Thursday, July 19, 2012

Peirles Paramour...A journey into our past

Fragment from text of document 
I've been singing again. Back to where, in a way, it all began - and the time when the text on the left was at once wondrously strange and increasingly familiar. If you sat Higher Music in Scotland in 1964, it may well seem familiar to you too - for that year one of our set works for study was a group of pieces from Musica Britannica Vol XV - Music of Scotland 1500-1700, edited by Kenneth Elliott. I have a clear memory of standing round the piano in the Music Room (Room 16) of Hillhead High School with a group of friends, singing our way through this particular song as best we could, the sight-reading of music and language taxing our brains and leading to much hilarity - before we started again, determined to get it right.

After I left school I met Kenneth Elliott at Glasgow University, not because I studied music (though I did, for one year, to make up the so-called "science" subject in an Arts degree) but because I sang with a small group who actually performed this music he'd spent so much work on. We were invited to his house for evenings of singing and wine; we stiffened the ranks of various University choirs as they struggled to meet his demands. I've been singing it, on and off, ever since.

And this is why, a couple of days ago, I found myself singing this music of a Scotland that few really know about - singing it with the St Maura Singers, the quartet that has been a thread through my life since the late 60s, rehearsing for a memorial concert for Kenneth Elliott which will take place in the original home of the St Mauras, The Cathedral of The Isles on Cumbrae. We're doing a whole programme of this music, almost all of it for four voices, and one of the pieces is Support Your Servand - which in fact we've never performed. I was eighteen again, suddenly - and it was as if we were seeing it for the first time.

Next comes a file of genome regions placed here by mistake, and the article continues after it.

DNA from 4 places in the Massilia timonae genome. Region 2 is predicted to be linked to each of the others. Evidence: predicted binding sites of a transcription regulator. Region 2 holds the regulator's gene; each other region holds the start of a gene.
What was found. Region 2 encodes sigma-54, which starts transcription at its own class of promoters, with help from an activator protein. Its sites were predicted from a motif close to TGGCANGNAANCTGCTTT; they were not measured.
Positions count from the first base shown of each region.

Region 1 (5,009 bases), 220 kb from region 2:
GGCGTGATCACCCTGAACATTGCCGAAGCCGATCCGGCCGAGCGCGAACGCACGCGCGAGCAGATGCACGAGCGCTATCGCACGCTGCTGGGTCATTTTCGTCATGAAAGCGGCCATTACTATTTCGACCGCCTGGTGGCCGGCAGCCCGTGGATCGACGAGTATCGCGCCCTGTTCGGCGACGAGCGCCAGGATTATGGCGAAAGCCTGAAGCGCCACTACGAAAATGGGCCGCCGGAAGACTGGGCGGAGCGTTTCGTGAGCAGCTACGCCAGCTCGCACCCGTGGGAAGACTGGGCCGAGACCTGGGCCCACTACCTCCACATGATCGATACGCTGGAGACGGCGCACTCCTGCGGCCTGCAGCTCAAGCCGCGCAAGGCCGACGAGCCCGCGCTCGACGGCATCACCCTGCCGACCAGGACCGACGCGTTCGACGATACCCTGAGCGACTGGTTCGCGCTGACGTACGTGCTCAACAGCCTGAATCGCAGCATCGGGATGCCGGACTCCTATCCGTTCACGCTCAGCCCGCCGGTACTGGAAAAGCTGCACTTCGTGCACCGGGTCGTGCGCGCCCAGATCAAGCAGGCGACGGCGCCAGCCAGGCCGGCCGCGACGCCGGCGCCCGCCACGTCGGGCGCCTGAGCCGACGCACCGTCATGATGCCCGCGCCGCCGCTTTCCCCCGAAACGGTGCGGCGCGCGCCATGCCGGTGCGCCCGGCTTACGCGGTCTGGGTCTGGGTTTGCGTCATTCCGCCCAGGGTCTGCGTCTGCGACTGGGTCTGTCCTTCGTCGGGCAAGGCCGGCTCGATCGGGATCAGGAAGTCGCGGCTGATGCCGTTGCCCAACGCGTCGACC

Read the words again. Read them aloud. How are you pronouncing them? How, gentle reader, will we pronounce them? This is a discussion we have every time we perform any of these pieces. Are the "oi" sounds as in "hoy!" or simply the modern "sore"? And we listen to recorded performances - much lauded - in which the accent is so ... Scottish? ancient? ... as to be incomprehensible, and we wonder if anyone in the audience will have a clue. And then we found what Kenneth himself had to say about it, and it was wonderful.
I would once again urge singers to pronounce the Scots texts as naturally as possible, without recourse to the extremes of local dialect: these text are related to the courtly tradition of Scots poetry, written by sophisticated Scots of burgh, song- or Grammar-school and university, in touch with, if not even part of castle and, ultimately, court culture, rather than the rustic precursors of bothy balladeers, kailyard confectioners or Doric dropouts.

I can hear Kenneth's voice here - and a degree of exasperation (I would once again urge..) Obviously he's had this conversation before. So we will not roll our 'r's more than normally, nor will we sound like The Corries on a culture trip. The music - in all its complexity or its deceptive simplicity - will speak as well as we can achieve. And despite all the people who have sung it since, we will know that we were there very early on in the performing of it.

And somewhere, I think Kenneth will be smiling.

1 comment:

  1. How right he is....for some reason only 'rustic' seems to have music cred....